Agencies directed to use social media in security clearance reviews

Departments will soon begin to randomly investigate security clearance holders twice every five years.

The Director of National Intelligence will soon ask agencies to use additional sources of information when periodically reviewing their security clearance holders, according to a provision slipped into the 2016 omnibus spending bill.

The legislation creates an enhanced personnel security program, which requires that agencies develop a plan for investigating existing clearance holders, under the direction of the Director of National Intelligence (DNI).

Those reinvestigations must happen at least twice every five years.

“The enhanced personnel security program of an agency shall integrate relevant and appropriate information from various sources, including government, publicly available and commercial data sources, consumer reporting agencies, social media and such other sources as determined by the Director of National Intelligence,” the bill states.

Specifically, agencies should collect criminal and financial information, such as a civil legal proceeding or credit score, as well as data on a terrorist or criminal watch list and any information that is already publicly available to conduct security reviews, the legislation says.

Agencies must implement their enhanced personnel security programs either within the next five years or before the backlog of overdue periodic reinvestigations is eliminated.

The specific inclusion of social media and publicly available electronic information is key, said Charlie Sowell, senior vice president for system and software engineering solutions at Salient CRGT and a former senior adviser to the Director of National Intelligence.

The term “social media” will apply to any information an employee publicly posts on his or her account.

“It’s interesting that they used publicly available and social media separately,” Sowell said. “What we call publicly available electronic information (PAEI) [is] anything that’s available online that a member of the general public could get without a subscription. It’s readily available, and social media is a part of that.”

Though the legislation generally says agencies should use social media when reviewing clearance holders, it doesn’t describe exactly how they should use it, what they should look for and how they should interpret the information they find.

Sowell said the Director of National Intelligence was supposed to issue a security executive agent directive, which would detail how the DNI expects agencies to use social media and other publicly available information in the security clearance process.

“Agencies, particularly in the Intelligence Community, have been waiting for the DNI to issue a top-cover for them to begin exploring the use of social media and publicly available electronic information in the normal clearance process, that is in the initial investigation and the periodic reinvestigation,” he said. “But frankly some agencies, which have started piloting the use of social media in investigations, have stopped because they haven’t gotten that top-cover, that policy document from the DNI that says it’s ok to use it.”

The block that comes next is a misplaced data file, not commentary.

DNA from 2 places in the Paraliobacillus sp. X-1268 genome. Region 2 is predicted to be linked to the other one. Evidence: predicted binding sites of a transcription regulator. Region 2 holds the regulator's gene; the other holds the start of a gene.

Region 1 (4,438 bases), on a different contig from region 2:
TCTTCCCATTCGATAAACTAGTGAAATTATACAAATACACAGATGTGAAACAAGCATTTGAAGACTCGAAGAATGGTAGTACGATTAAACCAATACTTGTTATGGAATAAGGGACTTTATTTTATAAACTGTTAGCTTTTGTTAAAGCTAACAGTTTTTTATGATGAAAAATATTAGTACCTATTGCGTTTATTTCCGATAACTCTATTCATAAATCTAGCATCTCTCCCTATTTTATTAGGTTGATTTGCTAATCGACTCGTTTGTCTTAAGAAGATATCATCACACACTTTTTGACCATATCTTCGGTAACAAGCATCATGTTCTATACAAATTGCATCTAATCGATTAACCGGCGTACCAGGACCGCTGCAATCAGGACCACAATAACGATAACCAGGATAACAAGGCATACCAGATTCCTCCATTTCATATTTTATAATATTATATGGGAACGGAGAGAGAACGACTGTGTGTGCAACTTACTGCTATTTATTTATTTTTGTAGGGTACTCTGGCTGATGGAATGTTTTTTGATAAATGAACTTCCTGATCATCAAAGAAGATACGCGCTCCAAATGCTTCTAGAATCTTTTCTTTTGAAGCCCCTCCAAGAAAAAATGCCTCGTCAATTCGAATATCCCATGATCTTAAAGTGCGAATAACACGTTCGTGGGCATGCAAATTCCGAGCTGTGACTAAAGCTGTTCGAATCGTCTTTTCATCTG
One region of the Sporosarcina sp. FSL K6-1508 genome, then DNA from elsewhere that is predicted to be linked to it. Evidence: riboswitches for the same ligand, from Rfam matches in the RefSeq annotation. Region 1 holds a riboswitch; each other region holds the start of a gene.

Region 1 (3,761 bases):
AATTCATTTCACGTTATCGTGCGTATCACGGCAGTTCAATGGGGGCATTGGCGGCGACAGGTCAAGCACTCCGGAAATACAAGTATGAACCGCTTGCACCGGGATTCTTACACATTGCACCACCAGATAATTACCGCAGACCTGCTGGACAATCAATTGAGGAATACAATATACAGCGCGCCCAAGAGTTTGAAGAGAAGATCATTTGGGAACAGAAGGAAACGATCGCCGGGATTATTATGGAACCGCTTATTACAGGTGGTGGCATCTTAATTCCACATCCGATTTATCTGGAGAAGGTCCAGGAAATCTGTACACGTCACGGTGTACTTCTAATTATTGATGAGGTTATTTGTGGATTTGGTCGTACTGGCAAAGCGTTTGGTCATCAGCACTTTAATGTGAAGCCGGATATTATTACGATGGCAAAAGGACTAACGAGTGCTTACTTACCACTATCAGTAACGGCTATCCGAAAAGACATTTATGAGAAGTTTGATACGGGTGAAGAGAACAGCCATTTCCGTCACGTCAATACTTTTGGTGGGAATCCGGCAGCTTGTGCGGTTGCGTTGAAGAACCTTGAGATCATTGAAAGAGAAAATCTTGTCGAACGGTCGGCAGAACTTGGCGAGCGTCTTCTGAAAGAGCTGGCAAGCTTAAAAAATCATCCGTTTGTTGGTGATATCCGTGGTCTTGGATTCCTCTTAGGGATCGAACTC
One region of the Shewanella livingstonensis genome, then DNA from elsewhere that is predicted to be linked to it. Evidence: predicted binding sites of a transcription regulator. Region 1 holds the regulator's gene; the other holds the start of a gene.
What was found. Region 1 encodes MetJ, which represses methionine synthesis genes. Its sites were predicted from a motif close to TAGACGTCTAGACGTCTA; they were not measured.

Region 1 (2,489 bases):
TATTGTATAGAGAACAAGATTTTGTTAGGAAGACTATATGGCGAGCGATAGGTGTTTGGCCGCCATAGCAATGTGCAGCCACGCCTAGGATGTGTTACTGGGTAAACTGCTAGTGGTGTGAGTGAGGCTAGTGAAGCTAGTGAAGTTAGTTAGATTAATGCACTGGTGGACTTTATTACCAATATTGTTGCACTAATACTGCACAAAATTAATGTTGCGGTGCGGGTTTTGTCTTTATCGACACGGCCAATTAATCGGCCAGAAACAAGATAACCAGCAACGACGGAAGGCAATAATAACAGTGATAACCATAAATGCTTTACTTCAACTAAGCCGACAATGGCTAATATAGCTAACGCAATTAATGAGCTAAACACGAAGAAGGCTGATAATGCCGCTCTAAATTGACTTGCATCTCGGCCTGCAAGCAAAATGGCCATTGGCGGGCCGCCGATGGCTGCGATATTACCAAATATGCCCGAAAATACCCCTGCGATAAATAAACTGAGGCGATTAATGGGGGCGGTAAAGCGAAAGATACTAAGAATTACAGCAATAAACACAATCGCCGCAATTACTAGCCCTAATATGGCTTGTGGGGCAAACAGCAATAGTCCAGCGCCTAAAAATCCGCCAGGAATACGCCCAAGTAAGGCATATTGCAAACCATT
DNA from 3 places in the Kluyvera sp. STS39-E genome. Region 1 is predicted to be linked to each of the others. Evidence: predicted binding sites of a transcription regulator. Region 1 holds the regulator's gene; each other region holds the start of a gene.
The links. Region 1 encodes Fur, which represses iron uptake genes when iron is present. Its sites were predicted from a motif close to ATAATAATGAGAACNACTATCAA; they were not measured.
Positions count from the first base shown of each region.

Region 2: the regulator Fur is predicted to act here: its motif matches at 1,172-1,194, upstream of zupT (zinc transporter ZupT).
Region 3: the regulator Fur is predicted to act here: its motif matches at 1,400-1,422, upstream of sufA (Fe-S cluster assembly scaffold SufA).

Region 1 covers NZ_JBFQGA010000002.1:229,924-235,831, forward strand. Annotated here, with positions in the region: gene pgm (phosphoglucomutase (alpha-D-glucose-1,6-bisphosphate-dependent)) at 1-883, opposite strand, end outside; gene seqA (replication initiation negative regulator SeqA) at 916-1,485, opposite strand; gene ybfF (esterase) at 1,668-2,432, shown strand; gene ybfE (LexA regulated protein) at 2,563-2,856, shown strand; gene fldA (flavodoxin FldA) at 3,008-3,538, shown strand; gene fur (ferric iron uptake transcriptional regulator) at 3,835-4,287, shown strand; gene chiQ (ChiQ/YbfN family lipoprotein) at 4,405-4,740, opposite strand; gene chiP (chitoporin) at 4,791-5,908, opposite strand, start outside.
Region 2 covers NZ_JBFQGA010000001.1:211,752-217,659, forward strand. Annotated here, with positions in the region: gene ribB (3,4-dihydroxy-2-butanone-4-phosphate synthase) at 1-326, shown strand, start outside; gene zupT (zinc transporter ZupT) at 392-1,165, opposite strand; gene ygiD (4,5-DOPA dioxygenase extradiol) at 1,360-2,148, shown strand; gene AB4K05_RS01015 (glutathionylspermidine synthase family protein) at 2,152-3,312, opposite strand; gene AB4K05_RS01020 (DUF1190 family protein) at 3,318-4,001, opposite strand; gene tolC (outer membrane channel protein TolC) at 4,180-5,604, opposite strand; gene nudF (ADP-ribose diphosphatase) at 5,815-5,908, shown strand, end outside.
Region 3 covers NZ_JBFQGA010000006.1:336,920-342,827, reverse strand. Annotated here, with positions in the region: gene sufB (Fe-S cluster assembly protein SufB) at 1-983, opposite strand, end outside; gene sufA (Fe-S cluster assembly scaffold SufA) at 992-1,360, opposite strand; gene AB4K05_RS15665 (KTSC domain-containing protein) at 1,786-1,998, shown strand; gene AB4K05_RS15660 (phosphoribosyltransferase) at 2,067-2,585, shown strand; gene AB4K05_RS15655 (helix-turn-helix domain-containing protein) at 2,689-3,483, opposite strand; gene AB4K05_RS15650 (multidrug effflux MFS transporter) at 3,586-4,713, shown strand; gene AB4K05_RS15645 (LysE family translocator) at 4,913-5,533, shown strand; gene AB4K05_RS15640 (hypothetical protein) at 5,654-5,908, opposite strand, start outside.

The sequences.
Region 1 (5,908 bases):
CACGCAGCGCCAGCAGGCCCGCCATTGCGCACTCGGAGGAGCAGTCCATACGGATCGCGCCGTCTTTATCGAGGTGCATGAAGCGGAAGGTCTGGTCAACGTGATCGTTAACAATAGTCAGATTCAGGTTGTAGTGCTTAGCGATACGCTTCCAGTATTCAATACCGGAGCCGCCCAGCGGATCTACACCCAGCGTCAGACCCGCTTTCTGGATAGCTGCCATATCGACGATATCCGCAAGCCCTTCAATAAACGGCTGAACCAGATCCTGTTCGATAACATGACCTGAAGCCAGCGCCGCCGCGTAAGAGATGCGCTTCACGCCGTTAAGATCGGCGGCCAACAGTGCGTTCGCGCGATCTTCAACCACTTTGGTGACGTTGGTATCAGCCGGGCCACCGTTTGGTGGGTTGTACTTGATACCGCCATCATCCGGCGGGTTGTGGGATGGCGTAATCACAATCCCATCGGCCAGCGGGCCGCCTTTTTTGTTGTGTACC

While the legislation directs that agencies use social media for reinvestigations, the DNI will still need to issue a directive permitting them to begin using that kind of information, Sowell said.

The legislation makes no mention of continuous evaluation — the practice of consistently conducting automated checks on an employee’s financial, travel and criminal history records — which some agencies have begun to experiment with.

“I’m not sure this is as practical as moving whole hog into continuous evaluation, because you’d have to set up random checks that launch for every single person at different intervals,” Sowell said. “It’s not 5 percent of the population; it’s everyone. So why not go all the way to continuous evaluation?”

Two years after its start, each agency’s inspector general will conduct at least one audit of the program using performance standards that the Director of National Intelligence developed.

Inspectors general will submit the results of their audits to the Director of National Intelligence, who will assess how well agencies are implementing enhanced personnel security programs governmentwide.

The 2016 budget also includes a resolution requiring the Director of National Intelligence to develop a plan to eliminate the security clearance backlog.

“The plan … shall use a risk-based approach to identify high risk populations and prioritize reinvestigations that are due or overdue to be conducted,” the legislation says.

That comes as the future of the federal security clearance process remains unclear.

Following multiple cyber breaches at the Office of Personnel Management, the White House mandated a 90-day review of the federal security clearance process in July. A request for proposal that OPM released in November for a workforce planning study of its Federal Investigation Services (FIS), indicates that the results of that review might be coming soon.

It’s still unclear which agency will ultimately own the security clearance process. A former federal counterintelligence official said the White House will create a new organization, the National Investigative Service Agency, which would assume oversight of the clearance process.

Other options included moving the services back to the Defense Department or keeping them under OPM’s oversight.

Previous attempts to reform the security clearance process have died in Congress.

The Enhanced Security Clearance Act, which had multiple versions and sponsors in 2013 and 2014, had marked similarities to the program included in the 2016 omnibus. It asked agencies to use publicly available information to review security clearance holders twice every five years.

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